It’s interesting to think about.

  3. This is probably the article I’ve related to most here on AS. I definitely would be classified as being thick. A few years back I lost about 50lbs and I instantly was treated differently. In the end it made me feel worse about myself. No one ever called me beautiful before I lost the weight but it was a comment I would receive all the time after I lost the weight. Ive gained most of the weight back out of spite. It angers me that I can’t be beautiful (in others eyes) at both sizes. I also struggle with these labels the queer community creates for themselves. For me, I’m just Lindsay. I like girls. Sometimes I feel like wearing a skirt, most of the time I’m in jeans. I hate heels but I love doing my hair and wearing makeup. I’m independent and strong but if I see a spider I’m going to need you to kill it for me. Does this make me a femme, butch, boi, lipstick? No it makes me, well me. Do I have to be defined? Put into a category? No I don’t but people will inevitably put me in one.

    • X2

      thank you author of this piece (so so much) and to you, Lindsay, for this comment. i lost about 80lbs and suddenly it was ok to be who i was and i hated it and wanted to punch everyone in the face. in the interest of transparency, its worth noting much of my weight loss came out of sadness and loss (suicide in the family) and i just sort of gave into the grief for a while and stopped eating and sleeping. out of that, for the first time ever, i was a legitimate waif in size two jeans without really trying. it was like i woke up out of that grief in a new, acceptable body. i was shocked by how it dramatically affected by gender presentation and sense of style. i found when i was thin, i felt “allowed” to play with a more masculine look without fear of being seen as too “queer” or intimidating because my body was small and slight not taking up too much space or scaring anyone. i cut my hair short for the first time because my face was thin and angular from months of starving. i was in clothes that to even to me looked like they could go on first graders comfortably. all of it was very new, but by far the most dramatic change i felt was actually feeling like others thought i was beautiful…and god what an awesome feeling that was to have for the first time. i still daydream about that feeling sometimes in my 193lbs body, but i cant be that person ever again probably. back when i was my skinniest, i was on top of the world for about two months before i started to see the situation as wholly fucked up, and i got really really pissed off. ALL that weight has come back and over the course of abut two years and let me tell you, it has been such a strange,surreal journey. this article really made me think about how that journey has affected me in particular and unique ways because i am gay. its nice to hear that other people have felt rage and gained weight back as a huge fuck you to society. im not sure where to go from here, but the perspective i gained (no pun intended) is something that has change my relationship to my body, society, and food forever. this piece is so great and so relevant to the LGBT community. thanks thanks.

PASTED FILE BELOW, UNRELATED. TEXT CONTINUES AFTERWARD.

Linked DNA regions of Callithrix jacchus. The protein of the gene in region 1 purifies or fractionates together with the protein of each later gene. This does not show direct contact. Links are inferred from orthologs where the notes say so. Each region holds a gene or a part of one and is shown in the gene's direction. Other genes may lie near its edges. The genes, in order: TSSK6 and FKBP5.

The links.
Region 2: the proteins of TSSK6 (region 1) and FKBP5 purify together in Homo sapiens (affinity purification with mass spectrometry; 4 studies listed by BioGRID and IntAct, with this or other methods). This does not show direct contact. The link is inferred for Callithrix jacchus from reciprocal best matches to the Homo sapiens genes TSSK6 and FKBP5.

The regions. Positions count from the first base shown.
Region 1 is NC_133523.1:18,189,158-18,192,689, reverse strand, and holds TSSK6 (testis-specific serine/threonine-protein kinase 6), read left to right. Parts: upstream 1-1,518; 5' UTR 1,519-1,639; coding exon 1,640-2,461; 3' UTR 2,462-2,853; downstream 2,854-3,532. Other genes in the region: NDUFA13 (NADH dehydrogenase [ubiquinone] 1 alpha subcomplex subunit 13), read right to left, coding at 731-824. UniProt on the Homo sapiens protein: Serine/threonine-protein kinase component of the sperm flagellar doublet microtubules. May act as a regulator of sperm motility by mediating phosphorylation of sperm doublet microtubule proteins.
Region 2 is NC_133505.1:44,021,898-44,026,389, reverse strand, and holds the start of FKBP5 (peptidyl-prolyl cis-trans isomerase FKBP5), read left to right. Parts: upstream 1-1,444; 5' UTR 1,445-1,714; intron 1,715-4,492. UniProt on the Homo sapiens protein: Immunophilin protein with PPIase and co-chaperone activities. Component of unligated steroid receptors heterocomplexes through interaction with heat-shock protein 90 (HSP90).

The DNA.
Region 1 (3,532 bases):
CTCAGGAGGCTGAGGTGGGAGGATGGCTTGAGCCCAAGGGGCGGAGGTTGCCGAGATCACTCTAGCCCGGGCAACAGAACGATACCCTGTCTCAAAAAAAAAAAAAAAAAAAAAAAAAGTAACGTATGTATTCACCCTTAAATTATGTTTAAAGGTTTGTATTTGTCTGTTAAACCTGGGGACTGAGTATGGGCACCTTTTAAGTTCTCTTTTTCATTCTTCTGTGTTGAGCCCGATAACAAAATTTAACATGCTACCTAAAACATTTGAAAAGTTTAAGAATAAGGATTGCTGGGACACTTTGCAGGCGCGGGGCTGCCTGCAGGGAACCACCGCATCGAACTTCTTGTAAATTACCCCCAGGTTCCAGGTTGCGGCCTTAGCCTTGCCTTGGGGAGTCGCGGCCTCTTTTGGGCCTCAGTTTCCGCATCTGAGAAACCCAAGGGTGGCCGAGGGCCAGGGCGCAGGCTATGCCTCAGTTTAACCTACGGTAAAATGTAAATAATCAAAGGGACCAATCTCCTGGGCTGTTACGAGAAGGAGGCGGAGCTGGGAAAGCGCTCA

• Wow I totally related to everything you say! Humans come in all shapes and sizes and we should be embracing it more often. Especially the queer community. Respect diversity, encourage it. More power to all of us.

  4. Oh gosh.

    On form: I enjoyed this piece immensely. Please publish more. Now.
    On function: Relevant and mandatory people-filter.

    I thank you.

  5. I like Lindsay’s comments…because I wear short hair…I am labelled as something else….I happen to have very thick wavy hair…because I swim all the time and am fit…i get a lot of attention and a lot of side glances…I am used to this…done this all my life….and I get hit up a lot at the receptions by men…I use lipstick etc …but am very tomboyish and yet femmey a tiny bit ….people can classify me all they want..I am me and will always be me…classy and proud of my accomplishments…I have met many gorgeous overweight people…I look behind their masks and discover that they are funny and warm hearted….who am I to make judgements…I was born without much hearing. I make do in every situation…and so, should you. I enjoy talking to everyone..whether they are straight or queer…most people cannot figure me out..and that is the way I like it. So, Allie..take heart and be yourself..get out of yourself and have a blast!